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Opinion: Navigating buyer agent compensation

A new approach for home sellers

The National Association of Realtors (NAR) proposed settlement of litigation, recently given preliminary approval by the Court, has raised questions about whether buyers with limited resources, especially first-time home buyers, can afford closing costs. The settlement will require  buyers to sign written buyer  agreements that clearly disclose how much and by whom their broker are compensated.  

While the settlement does not address this issue directly, the Department of Justice (DOJ) Statement in the Nosalek lawsuit does:  Buyers would have the ability to request in their purchase offer that the sellers pay a specified amount to the buyer broker from the proceeds of the home sale.   This article suggests a way this could be done while increasing the chances buyer agent compensation would be negotiated.

Before any interaction between buyer and seller agents, potential sellers and buyers would sign contracts with their brokers  The buyer agreement would state what services would be provided by the buyer broker and what compensation they would receive.  Similarly, the seller agreement would state the services provided by the listing broker, their compensation and whether the listing broker is authorized to offer compensation to buyer brokers or advertise seller concessions to buyers.  When the buyer found a property, they would like to make an offer on, the buyer would submit to the seller (through their agent) an offer that included both the home price and the buyer broker commission.  Both elements of the offer would then be negotiated by seller and buyer with the assistance of their agents.

Here is an example of how that might work.  A buyer submits an offer of $400,000 for the home and $12,000 in compensation  for their broker.  Expecting to net $392,000, the seller could then counter-offer with $404,000 for the home and $12,000 for the broker.  The negotiation would continue until the parties agreed to the terms of the sale.  In the process, the buyer or seller’s broker might even agree to reduce their compensation to facilitate the sale.  The final sales contract would be a document that supported the distribution of the funds at the closing.

This proposed process would allow the seller to agree to the amount they are willing to pay the buyer broker.  The seller could request that their agent not show them any offers that requires them to provide this compensation.  In a seller’s market, that may well occur.  But the listing agent would also have the opportunity to explain to their client that many buyers will need seller assistance in compensating their buyer broker.  The listing agent should advise the seller to evaluate each offer based on the net sale proceeds after all commissions are paid.  The buyer agent should advise the buyer to submit an offer that exceeds other offers that do not include buyer broker compensation.  In the previous example, if the buyer was planning to offer $400,000, they may consider offering $412,000.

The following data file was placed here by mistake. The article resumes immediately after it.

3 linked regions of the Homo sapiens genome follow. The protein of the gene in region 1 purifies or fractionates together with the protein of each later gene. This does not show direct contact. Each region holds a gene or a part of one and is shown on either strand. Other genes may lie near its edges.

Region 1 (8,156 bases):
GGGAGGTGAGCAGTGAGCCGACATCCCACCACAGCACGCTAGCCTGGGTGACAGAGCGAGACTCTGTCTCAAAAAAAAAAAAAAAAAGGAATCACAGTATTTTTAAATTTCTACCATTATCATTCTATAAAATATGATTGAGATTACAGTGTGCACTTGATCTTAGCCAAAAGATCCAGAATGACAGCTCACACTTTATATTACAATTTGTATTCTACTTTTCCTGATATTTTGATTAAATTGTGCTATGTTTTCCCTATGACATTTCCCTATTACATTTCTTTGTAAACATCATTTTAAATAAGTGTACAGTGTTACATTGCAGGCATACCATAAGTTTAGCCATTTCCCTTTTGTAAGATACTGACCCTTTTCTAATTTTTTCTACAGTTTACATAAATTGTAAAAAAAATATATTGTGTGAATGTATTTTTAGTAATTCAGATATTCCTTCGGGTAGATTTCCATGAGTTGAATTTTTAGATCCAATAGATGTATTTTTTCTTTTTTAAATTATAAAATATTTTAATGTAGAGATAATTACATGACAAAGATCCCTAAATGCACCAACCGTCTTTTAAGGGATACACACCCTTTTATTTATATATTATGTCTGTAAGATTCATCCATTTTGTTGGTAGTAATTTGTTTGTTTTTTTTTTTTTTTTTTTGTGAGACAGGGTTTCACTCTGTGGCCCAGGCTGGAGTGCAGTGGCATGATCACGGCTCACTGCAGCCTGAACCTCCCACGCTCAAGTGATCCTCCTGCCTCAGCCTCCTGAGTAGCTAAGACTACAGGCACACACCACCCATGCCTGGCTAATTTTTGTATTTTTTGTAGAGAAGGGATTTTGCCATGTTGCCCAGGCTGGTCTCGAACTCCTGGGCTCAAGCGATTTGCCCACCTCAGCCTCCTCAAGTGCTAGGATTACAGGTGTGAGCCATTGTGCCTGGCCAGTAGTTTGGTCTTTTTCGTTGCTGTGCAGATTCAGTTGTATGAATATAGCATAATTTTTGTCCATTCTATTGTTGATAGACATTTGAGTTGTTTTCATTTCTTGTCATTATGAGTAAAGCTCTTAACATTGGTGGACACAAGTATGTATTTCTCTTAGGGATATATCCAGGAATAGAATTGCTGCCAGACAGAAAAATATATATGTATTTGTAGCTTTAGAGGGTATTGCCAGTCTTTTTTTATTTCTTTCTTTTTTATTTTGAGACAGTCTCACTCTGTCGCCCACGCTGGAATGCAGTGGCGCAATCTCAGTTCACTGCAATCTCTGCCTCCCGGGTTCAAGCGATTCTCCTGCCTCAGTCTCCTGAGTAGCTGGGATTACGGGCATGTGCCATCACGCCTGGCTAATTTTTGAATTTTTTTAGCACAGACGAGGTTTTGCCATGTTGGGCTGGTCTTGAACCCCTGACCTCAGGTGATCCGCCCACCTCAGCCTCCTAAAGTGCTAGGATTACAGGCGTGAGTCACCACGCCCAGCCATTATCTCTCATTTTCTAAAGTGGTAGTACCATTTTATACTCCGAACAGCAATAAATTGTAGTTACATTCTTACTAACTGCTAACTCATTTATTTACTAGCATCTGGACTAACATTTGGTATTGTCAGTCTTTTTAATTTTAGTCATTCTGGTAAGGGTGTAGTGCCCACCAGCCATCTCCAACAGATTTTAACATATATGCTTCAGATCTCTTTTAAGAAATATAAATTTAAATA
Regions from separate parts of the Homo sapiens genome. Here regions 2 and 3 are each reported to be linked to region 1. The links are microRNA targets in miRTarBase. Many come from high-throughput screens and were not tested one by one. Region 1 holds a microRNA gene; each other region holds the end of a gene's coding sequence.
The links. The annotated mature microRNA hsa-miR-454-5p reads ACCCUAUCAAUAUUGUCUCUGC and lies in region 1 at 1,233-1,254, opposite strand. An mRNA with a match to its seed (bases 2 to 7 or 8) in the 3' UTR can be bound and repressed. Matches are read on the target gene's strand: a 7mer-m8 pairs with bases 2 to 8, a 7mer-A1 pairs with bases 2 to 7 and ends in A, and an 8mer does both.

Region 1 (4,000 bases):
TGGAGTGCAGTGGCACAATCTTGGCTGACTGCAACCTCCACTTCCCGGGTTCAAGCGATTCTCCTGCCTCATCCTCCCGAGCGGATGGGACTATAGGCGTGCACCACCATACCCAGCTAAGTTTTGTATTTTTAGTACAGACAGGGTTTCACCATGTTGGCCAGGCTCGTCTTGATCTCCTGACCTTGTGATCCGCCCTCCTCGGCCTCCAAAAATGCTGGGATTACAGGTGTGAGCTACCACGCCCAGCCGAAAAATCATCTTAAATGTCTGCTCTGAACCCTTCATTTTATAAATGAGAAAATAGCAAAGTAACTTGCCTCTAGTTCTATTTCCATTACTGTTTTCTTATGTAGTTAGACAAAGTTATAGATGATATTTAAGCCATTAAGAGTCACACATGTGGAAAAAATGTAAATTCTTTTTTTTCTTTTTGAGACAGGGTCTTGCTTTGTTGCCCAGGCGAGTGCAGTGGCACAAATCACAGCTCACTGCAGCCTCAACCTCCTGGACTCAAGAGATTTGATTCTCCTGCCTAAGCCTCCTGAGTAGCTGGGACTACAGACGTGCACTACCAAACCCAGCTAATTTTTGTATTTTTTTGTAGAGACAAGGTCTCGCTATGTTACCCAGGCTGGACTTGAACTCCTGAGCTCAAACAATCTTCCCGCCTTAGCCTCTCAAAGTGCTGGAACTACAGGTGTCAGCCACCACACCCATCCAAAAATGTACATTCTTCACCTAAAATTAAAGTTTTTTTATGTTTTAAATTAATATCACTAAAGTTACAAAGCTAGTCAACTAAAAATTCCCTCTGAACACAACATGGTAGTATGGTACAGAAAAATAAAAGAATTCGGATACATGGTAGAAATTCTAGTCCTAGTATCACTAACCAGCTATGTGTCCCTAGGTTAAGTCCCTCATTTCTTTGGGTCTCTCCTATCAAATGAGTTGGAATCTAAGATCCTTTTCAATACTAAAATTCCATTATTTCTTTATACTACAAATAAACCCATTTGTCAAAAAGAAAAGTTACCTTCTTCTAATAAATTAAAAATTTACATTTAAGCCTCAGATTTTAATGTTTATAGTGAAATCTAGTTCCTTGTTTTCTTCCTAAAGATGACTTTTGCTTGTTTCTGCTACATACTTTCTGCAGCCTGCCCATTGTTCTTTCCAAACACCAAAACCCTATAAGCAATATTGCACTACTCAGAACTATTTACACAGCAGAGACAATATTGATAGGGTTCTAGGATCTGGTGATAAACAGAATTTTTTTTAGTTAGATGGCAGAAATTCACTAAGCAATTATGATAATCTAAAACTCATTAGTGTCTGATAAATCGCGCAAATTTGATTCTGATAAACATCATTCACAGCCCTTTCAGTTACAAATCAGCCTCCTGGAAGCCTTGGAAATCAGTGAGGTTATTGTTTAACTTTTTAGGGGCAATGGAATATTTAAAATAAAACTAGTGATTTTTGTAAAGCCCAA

This proposal would also require little change in forms.  The form with the buyer offer to the seller could add a blank that would specify any buyer broker compensation that the seller would pay on closing.  The final sales contract could add blanks to reflect the final buyer broker compensation and any seller broker compensation.  Under our proposal, only after the buyer, buyer broker, seller, and listing broker acknowledge their agreement to the terms of the sales contract would the signing of the sales agreement be executed by the buyer and seller.

This proposal does not solve all problems facing buyers with limited resources.  Home prices and interest rates are relatively high, and a significant number of recent buyers are facing financial challenges.  However, the proposal does provide a way for these buyers to retain professional representation in the homebuyer process while ensuring their broker is compensated under the current rules of the Federal housing agencies and the GSEs when the buyer may not be able to do so out of pocket.

This column does not necessarily reflect the opinion of HousingWire’s editorial department and its owners.

To contact the editor responsible for this piece: [email protected]

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